Autumn Statement fails families and children who aren’t managing
The Chancellor’s Autumn statement is a missed opportunity to help thousands of families of seriously ill children. These families are not ‘just about managing, they are at breaking point at at a time when the sector faces a year on year decline in statutory funding but an increase in demand and costs for the life line services they provide.
Together for Short Lives had made four proposals to work with Government to address this widening gap between funding and need. Firstly for the Chancellor to increase the value of the children’s hospice grant to reflect the increasing demand for children’s palliative care and the growing complexity of life-limiting and life-threatening conditions. Secondly, to widen support for children’s palliative care charities working in local communities by providing funding for children as well as adult social care.
Thirdly we asked for mobility payments for families of babies and young children under the age of three who depend on bulky medical equipment or who need to stay close to their vehicle in case of a medical emergency. Such payments, unfairly, only begin aged three. And fourthly there was also a vital opportunity for ministers to invest in age and developmentally appropriate services to young people with life-shortening conditions - and which bring about smooth transitions from children’s to adults’ services. There is an overwhelmingly moral and financial case for these investments - reducing both the strain on families and the NHS.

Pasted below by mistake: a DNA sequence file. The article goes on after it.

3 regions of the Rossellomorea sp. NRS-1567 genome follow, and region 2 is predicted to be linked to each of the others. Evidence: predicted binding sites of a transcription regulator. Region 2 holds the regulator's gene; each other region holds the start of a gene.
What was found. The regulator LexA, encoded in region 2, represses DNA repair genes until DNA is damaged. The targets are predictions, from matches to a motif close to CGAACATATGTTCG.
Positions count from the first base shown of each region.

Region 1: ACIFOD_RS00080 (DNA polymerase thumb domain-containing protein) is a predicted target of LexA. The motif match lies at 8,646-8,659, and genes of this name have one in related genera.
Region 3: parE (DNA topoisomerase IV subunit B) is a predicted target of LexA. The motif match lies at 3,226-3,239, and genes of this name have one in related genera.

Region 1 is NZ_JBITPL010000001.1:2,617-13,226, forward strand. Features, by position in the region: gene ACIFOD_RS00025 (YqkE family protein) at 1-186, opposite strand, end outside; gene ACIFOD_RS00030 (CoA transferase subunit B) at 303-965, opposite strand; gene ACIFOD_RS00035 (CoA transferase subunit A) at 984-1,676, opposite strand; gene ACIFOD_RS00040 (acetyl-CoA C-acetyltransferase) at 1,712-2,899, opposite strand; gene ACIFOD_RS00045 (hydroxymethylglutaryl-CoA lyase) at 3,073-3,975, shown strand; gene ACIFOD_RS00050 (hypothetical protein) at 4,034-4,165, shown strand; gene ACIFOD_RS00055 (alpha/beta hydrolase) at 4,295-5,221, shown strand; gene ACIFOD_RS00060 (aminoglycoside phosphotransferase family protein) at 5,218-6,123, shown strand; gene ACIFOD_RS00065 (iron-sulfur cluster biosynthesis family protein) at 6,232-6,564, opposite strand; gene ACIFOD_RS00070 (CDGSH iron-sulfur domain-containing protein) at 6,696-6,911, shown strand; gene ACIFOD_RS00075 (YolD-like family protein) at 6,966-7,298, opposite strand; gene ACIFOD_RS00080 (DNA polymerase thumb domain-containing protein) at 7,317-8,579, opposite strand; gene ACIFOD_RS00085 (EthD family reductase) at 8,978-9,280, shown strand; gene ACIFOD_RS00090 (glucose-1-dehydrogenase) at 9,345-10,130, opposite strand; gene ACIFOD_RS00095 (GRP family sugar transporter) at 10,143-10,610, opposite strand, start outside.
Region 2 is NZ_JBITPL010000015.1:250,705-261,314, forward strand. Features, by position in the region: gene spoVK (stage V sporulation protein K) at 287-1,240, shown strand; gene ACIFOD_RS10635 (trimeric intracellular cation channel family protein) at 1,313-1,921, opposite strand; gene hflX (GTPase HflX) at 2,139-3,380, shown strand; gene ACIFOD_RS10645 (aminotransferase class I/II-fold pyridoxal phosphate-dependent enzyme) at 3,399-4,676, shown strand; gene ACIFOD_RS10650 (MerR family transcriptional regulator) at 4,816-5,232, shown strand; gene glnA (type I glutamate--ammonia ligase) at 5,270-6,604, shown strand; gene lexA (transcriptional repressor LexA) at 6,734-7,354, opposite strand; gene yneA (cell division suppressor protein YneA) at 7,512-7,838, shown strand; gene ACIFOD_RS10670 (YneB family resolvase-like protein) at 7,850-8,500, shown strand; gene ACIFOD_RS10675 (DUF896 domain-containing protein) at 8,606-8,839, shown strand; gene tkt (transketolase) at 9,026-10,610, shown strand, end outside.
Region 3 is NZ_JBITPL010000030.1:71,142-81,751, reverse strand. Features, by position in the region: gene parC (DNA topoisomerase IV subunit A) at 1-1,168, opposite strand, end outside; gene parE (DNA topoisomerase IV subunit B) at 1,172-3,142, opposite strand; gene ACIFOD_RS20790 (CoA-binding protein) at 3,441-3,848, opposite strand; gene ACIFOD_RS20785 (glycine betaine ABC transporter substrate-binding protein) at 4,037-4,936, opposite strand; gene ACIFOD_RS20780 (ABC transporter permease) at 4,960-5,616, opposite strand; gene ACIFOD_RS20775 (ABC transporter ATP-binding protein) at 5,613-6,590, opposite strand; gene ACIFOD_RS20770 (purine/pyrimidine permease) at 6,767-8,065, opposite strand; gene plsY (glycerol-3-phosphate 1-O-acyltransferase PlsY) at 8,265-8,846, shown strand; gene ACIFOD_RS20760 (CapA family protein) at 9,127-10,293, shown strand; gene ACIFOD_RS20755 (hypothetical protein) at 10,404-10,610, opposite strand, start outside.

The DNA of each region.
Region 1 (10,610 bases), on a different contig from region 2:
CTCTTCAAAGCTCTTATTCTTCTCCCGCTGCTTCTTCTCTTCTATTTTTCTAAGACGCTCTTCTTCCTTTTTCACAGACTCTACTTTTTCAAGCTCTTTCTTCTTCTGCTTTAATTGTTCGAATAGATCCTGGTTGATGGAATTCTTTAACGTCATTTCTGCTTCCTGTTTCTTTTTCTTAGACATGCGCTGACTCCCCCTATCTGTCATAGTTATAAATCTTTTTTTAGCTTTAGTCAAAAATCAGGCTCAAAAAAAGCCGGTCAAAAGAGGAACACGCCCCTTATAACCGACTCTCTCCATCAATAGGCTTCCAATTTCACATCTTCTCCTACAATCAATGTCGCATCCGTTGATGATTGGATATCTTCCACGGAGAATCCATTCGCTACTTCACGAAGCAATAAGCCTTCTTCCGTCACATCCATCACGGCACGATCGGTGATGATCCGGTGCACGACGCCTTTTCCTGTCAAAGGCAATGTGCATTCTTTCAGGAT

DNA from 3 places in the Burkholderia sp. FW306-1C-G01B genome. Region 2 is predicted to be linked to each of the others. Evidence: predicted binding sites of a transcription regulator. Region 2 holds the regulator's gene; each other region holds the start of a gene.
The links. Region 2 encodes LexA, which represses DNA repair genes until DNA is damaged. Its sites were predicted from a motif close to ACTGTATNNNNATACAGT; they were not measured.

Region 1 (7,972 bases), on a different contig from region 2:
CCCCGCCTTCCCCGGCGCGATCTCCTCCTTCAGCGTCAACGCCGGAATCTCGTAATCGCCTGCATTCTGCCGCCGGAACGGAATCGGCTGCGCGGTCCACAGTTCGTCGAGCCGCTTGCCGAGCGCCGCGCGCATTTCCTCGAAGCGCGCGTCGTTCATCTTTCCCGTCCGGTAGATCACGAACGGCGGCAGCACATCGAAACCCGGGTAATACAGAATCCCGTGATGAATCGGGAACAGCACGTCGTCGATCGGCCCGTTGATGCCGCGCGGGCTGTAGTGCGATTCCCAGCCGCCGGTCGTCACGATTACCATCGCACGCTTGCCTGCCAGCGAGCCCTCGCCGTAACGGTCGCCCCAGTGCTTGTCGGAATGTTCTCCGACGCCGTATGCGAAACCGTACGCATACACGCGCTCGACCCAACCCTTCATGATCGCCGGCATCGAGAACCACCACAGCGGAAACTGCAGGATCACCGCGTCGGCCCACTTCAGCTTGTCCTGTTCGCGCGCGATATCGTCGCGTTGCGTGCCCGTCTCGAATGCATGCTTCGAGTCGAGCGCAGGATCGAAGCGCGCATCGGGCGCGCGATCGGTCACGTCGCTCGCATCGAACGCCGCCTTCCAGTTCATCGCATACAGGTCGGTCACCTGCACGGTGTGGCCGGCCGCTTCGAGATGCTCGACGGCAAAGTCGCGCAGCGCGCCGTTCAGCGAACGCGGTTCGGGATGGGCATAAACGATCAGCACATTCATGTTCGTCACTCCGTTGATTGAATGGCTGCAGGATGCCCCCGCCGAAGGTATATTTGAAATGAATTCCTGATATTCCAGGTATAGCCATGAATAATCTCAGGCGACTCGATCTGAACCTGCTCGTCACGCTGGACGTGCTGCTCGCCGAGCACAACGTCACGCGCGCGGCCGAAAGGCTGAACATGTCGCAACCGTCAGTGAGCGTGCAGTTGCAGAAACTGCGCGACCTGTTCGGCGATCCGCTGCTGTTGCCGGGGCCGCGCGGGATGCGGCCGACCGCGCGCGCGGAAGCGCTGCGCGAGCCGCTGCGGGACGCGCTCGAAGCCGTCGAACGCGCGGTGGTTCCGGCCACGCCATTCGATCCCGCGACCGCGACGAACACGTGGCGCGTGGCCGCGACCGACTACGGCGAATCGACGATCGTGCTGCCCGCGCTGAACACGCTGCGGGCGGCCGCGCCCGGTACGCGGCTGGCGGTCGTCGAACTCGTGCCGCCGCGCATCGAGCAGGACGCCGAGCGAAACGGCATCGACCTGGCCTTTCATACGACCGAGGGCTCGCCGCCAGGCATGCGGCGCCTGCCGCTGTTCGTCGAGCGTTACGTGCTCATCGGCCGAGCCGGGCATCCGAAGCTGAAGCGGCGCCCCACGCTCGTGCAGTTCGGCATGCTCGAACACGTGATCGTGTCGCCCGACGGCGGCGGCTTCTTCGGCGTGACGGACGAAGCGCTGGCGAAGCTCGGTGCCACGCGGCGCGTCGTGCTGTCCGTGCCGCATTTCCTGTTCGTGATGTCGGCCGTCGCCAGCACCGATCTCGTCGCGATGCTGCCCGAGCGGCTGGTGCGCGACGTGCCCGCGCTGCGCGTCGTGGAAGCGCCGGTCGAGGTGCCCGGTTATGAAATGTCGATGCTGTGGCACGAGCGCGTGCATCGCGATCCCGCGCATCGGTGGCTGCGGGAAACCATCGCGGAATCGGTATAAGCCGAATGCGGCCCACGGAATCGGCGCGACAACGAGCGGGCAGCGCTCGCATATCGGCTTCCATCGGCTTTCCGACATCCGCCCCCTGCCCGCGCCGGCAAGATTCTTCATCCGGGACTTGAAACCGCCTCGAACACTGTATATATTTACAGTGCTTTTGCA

Barbara Gelb OBE, Chief Executive of Together for Short Lives said:
“Across the UK, thousands of families of children with life-limiting and life-threatening conditions are simply not managing. Faced with the demands of providing 24/7 care for their seriously ill children, these families rely on the support offered by children’s palliative care services in hospitals, children’s hospices and in the community.
With the state’s financial contribution to these services failing to keep pace with increasing demand, the Autumn Statement was a golden opportunity to put them on a sustainable footing. Without extra financial support, I fear that more families will now be left to reach breaking point with nowhere to go but our already overstretched emergency services. We look urgently to next year’s Budget with the hope that the Chancellor will tackle these challenges and we will work with parliamentarians to ensure that the needs of children with life-shortening conditions are not forgotten but at the forefront of government policy.